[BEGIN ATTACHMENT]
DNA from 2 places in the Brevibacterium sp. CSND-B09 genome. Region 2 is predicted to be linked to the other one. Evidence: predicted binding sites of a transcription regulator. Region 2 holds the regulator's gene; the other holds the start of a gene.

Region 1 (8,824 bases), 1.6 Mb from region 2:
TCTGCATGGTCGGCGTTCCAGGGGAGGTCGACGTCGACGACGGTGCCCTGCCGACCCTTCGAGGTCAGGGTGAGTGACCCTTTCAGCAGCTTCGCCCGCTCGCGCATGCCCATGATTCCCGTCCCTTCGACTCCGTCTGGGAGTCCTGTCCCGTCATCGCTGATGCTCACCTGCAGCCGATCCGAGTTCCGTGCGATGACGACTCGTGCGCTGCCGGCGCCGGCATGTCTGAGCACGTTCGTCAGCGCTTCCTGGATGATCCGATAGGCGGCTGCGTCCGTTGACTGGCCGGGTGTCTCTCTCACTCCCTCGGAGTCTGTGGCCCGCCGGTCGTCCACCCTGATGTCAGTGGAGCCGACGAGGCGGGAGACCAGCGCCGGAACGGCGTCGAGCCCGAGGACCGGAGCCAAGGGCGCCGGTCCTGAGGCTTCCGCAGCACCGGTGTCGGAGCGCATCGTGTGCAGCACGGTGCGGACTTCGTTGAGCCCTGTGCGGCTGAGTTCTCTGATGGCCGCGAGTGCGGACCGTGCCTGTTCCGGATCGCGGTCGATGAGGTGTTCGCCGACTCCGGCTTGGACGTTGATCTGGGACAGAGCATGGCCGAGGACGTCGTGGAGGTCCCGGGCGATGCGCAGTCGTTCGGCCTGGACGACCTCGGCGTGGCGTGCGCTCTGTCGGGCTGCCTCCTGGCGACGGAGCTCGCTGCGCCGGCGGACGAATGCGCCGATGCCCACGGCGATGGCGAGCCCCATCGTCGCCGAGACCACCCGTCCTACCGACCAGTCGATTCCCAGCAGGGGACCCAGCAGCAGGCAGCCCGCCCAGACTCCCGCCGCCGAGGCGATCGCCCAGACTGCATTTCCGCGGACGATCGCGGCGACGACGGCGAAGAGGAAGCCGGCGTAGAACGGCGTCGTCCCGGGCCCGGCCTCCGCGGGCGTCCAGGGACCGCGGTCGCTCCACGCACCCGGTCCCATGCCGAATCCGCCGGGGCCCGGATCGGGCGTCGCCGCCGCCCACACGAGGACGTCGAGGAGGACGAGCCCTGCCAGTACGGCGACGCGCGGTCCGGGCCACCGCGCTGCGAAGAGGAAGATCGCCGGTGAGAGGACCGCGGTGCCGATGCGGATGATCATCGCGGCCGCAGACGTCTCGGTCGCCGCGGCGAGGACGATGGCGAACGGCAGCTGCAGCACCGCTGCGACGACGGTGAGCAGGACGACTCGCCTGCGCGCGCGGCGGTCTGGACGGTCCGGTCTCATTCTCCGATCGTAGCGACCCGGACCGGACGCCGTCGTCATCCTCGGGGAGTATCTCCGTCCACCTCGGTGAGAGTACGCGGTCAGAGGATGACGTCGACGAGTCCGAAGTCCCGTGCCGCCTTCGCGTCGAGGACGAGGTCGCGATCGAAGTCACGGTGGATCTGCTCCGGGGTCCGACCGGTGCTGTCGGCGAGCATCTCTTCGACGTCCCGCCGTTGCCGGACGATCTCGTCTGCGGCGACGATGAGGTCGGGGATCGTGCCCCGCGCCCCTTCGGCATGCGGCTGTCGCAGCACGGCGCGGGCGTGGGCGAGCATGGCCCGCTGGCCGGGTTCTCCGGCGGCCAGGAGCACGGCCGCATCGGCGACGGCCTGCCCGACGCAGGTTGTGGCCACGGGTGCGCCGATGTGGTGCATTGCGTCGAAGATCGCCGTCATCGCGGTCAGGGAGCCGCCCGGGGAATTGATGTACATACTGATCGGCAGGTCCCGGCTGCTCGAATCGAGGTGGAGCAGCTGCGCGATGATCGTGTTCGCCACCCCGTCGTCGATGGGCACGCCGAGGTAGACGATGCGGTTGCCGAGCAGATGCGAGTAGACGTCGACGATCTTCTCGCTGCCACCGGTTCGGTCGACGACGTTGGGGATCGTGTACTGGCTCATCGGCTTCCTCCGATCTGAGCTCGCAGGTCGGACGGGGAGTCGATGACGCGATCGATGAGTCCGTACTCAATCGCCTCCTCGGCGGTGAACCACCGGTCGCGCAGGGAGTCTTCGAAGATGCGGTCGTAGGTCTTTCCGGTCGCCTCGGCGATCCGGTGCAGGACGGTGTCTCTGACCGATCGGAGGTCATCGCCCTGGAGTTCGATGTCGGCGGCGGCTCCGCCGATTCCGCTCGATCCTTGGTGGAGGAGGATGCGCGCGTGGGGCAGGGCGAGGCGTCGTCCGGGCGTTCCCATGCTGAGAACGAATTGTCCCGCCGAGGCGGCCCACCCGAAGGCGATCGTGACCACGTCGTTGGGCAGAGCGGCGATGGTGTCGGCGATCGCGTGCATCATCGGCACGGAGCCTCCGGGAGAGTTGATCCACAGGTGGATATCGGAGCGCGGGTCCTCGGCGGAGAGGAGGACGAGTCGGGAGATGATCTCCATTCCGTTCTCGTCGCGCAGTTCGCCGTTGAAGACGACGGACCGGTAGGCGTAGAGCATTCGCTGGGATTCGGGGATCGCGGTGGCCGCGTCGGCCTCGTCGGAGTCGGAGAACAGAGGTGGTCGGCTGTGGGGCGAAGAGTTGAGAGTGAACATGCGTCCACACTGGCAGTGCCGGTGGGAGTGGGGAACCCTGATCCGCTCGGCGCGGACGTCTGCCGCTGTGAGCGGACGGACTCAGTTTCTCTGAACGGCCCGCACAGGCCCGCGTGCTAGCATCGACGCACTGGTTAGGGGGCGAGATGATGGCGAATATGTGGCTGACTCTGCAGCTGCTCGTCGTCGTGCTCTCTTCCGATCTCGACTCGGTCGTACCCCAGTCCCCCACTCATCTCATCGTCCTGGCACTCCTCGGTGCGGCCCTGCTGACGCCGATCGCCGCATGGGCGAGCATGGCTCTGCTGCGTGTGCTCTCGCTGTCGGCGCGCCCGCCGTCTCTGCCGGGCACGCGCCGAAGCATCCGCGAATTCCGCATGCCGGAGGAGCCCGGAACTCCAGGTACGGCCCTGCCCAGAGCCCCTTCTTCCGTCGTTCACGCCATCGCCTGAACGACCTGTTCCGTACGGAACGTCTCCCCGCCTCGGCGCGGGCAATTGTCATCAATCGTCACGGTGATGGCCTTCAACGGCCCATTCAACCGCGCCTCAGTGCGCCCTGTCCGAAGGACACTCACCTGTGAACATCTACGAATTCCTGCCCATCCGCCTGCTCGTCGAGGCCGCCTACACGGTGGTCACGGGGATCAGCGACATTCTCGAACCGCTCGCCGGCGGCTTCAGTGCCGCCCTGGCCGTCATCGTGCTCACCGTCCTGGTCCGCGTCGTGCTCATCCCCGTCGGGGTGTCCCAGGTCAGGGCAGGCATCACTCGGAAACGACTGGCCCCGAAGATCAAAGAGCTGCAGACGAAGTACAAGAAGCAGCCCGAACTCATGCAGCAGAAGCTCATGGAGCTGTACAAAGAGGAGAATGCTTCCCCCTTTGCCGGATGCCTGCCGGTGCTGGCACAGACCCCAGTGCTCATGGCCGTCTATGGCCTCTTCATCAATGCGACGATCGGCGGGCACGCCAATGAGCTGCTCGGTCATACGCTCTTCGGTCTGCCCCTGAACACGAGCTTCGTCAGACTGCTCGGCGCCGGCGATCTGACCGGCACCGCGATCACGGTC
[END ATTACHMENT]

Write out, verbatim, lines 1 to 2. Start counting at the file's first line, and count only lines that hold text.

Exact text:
DNA from 2 places in the Brevibacterium sp. CSND-B09 genome. Region 2 is predicted to be linked to the other one. Evidence: predicted binding sites of a transcription regulator. Region 2 holds the regulator's gene; the other holds the start of a gene.

Region 1 (8,824 bases), 1.6 Mb from region 2: